A new mural was unveiled Sunday in San Francisco’s Chinatown neighborhood.
The mural honors 84-year-old Vicha Ratanapakdee, who was shoved to the ground back in January, while on a walk in his Anza Vista neighborhood. He later died from his injuries.
The moment was caught on camera and grabbed national attention, galvanizing the Asian American Pacific Islander (AAPI) community.
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On Sunday, his family was in San Francisco to unveil the mural, along with San Francisco Mayor London Breed, two supervisors and community leaders.
Some in the crowd said while they didn’t know him, it was important to be there because the AAPI community has faced too much violence and that this attack was their breaking point.
“My oldest son and I were talking about what we could do? I was like ‘we should make a put him on the billboard’ and it was inspired by the original art,” said Eric Lawson, Ratanapakde’s son-in-law.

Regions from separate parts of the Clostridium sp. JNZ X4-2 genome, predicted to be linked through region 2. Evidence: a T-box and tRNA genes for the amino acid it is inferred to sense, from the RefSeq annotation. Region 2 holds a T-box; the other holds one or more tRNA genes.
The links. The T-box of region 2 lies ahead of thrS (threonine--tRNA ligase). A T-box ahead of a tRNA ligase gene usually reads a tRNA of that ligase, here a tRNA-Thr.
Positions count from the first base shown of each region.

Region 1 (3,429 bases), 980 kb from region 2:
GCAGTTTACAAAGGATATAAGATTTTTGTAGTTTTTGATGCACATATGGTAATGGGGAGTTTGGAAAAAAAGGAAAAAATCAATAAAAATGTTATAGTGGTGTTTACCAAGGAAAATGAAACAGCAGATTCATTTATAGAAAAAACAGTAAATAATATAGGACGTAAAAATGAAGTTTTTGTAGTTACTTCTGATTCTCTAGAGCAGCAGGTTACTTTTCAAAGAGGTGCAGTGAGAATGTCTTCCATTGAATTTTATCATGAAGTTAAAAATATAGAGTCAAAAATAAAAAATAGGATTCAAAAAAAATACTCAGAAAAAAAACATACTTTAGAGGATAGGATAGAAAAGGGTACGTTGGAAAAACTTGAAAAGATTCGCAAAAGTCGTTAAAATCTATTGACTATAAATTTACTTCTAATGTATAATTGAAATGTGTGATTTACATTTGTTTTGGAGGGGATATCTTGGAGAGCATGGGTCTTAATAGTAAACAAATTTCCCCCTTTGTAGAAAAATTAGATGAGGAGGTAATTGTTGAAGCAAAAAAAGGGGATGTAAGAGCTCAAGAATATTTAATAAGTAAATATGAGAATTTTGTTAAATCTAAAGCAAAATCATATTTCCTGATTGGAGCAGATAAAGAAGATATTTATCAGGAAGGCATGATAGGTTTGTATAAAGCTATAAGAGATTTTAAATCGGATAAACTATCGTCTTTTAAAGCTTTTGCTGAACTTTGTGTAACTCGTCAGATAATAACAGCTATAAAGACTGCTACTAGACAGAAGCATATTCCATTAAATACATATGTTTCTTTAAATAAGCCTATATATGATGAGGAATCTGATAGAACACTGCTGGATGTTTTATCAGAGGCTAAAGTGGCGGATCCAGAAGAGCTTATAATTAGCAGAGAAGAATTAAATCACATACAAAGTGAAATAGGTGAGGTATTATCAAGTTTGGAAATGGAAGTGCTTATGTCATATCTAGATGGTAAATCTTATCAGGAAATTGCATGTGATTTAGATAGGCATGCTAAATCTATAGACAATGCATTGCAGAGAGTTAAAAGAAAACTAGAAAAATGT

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Forrest Liu organized the event Sunday and spoke about why it was important to have Ratanapakde’s mural.
“You know, grandpa Vicha and his face has become a symbol for the national "Stop Asian Hate" movement and we’re going to keep his story alive,” he said.
Police arrested a 19-year-old man in the case.
People who attended Sunday’s event are calling for justice.
They are also hoping the mural gets attention in this prominent location at Grant and California, with cable cars going by and people walking the neighborhood.